The Church and the Thin Blue Line

The Church and the Thin Blue Line
By CIT Chaplain Kenneth Koon

During a 90-day period from April to June 2017 Armed Forces Mission conducted suicide intervention training for 175 law enforcement and Fire/EMS personnel from a dozen agencies in seven cities in Georgia and South Carolina. Participants included 4 law enforcement recruits, 6 911 operators, 37 Fire/EMS, and 128 seasoned law enforcement personnel.


Of the participants only the six 911 operators, and 3 law enforcement personnel with prior military experience had ever participated in suicide intervention training. The other 91% had never had training. Most were well into their careers. Additionally, many shared that they had attended numerous calls that involved a loss while they were present or the risk of loss. One of the agencies had lost two of its members to suicide since December 2016.

A pre-training survey of the most recent class of 18 LEPs found that 50% of the participants attended the training because it was mandatory.  However, after the second day of training in Applied Suicide Intervention Skills Training all participants were grateful that they had taken the class, felt that skill levels were stronger, and that the knowledge gained would be of value to them in their job. Several suggested in exit surveys that the training should be mandatory for all in Emergency Services.

What does the training of the First Responders have to do with the faith community? Three things!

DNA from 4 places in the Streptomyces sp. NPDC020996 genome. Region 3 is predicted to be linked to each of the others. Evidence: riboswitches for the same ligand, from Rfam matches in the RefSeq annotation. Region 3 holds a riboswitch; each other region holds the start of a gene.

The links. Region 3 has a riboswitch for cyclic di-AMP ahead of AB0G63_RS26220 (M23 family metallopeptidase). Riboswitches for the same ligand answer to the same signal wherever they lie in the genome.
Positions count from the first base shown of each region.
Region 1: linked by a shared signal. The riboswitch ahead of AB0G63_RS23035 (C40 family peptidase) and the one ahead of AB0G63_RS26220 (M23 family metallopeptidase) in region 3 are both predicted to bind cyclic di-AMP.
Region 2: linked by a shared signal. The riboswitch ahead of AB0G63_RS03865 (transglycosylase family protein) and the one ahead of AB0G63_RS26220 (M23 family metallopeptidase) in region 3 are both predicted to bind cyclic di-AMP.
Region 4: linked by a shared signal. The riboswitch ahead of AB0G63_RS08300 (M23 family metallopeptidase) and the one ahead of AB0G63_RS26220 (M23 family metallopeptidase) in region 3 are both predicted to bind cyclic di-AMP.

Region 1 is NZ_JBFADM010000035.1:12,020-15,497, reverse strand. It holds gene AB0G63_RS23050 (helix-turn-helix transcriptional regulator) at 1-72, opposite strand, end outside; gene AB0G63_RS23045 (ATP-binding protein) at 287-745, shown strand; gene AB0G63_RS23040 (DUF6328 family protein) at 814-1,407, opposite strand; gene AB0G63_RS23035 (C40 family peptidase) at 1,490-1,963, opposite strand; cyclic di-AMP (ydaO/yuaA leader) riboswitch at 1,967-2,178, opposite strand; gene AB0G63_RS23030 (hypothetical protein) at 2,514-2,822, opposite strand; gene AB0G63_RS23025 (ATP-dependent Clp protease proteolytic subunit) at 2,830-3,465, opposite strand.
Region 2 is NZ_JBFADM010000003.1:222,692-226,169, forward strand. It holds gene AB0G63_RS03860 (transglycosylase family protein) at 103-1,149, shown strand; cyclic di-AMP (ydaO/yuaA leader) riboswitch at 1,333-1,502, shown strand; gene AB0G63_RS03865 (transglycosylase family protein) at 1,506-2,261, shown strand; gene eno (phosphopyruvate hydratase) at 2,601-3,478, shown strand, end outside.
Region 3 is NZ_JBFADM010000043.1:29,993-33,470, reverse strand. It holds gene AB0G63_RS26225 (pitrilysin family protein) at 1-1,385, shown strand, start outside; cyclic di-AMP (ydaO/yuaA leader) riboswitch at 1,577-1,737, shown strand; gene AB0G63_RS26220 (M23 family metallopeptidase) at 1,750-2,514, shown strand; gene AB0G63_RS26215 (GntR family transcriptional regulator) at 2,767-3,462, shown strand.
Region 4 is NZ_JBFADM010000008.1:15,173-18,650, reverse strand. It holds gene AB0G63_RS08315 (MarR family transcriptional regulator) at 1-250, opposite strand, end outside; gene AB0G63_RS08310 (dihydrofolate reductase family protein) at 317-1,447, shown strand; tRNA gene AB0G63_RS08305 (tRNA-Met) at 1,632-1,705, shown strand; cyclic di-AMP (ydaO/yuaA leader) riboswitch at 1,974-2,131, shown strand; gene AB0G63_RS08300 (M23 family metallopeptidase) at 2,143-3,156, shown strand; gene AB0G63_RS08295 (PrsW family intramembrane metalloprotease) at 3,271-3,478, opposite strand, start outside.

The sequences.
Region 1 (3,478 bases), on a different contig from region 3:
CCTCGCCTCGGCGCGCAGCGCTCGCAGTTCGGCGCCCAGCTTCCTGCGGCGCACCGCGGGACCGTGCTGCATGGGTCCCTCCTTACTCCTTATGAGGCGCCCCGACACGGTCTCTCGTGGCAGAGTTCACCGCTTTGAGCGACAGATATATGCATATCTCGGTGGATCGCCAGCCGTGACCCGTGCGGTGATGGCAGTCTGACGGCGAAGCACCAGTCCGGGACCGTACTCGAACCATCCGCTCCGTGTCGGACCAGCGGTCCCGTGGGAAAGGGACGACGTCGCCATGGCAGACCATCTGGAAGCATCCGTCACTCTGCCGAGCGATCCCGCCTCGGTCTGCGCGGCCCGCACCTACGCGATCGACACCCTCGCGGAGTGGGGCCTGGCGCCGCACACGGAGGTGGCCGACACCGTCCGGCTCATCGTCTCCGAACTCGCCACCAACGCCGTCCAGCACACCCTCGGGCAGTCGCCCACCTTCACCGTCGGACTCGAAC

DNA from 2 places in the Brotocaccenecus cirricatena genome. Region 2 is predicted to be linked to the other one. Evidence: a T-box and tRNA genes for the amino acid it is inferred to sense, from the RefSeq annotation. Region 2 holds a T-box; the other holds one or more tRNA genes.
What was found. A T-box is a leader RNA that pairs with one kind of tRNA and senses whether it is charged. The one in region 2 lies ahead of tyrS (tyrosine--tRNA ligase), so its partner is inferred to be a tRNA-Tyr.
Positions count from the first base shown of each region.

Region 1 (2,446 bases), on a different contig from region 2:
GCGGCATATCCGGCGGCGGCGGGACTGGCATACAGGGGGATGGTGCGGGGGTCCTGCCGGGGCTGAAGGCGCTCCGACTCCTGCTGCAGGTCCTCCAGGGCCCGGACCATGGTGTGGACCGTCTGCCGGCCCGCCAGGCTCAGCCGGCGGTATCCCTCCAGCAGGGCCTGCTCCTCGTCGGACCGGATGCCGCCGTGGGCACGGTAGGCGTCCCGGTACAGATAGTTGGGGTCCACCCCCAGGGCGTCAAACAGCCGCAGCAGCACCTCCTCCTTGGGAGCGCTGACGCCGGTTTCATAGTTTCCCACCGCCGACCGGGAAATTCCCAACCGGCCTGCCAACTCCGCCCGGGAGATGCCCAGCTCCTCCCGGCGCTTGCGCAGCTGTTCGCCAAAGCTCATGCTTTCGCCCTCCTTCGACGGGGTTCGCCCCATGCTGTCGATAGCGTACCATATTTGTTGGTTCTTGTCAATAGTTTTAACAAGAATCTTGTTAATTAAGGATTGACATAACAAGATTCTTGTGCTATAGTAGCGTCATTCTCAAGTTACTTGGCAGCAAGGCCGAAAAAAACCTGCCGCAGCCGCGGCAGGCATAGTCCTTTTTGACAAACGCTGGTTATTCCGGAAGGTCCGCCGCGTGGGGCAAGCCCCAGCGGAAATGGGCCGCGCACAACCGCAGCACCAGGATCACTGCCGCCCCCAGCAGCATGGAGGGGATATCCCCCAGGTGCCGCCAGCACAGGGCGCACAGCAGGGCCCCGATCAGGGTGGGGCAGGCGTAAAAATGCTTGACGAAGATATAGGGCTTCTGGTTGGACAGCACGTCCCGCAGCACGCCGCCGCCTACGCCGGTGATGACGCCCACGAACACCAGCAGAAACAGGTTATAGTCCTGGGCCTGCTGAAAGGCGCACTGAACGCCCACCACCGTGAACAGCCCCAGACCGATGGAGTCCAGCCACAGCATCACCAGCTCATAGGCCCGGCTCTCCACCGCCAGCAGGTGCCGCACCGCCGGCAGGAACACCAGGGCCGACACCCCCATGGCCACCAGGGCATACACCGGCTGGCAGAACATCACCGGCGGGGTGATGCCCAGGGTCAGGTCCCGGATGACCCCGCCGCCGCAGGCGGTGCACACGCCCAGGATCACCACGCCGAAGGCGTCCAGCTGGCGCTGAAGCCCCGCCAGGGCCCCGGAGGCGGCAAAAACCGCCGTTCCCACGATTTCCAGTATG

First, as beacons of hope the faith community can host the workshops for the benefit of local law enforcement and encourage faith group members to attend. Some agencies will want to conduct closed workshops for their personnel. However, in open workshops officers have expressed a greater connection to community after participating with others. It is all about developing a network of care. The workshops provide a wonderful outreach to law enforcement and others that helps strengthen all within the community.

Secondly, the faith community can train their own members which helps to relieve the burden on law enforcement.  As Pastor Jim Thomas of the First Baptist Church, Fayetteville, says, “The workshop provides the necessary tools to 'stand in the gap' in helping others consider life. I highly recommend this workshop for pastors, lay leaders, and anyone who serves as a caregiver in the life of the local church.” Fayetteville First has hosted the Intervention workshops for the past five years and hundreds of community members have been trained.

Finally, hosting a workshop helps raise awareness for all in the community that suicide is not the result of a person wanting to die, but is the result of losing hope because of pain or loss of some kind. The workshops help participants better understand mental illness and the events of life which can lead individuals to thoughts of suicide. In this way, the faith community can do its part to help build a positive culture of health that turns the tide on suicide. Imagine a community where suicide has been eradicated. What would that mean to those who stand on the thin blue line?


To learn more about hosting a workshop for your faith group visit 1Reason2Live.org.


Dr. Kenneth Koon is the Executive Director of Armed Forces Mission and Crisis Intervention Team Chaplain for Peachtree City Police Department. He is the 2016 recipient of the Trinity Award for Emergency Responder of the Year, for his work in conducting more than 600 successful suicide interventions and training of over 7,500 community members in suicide intervention.

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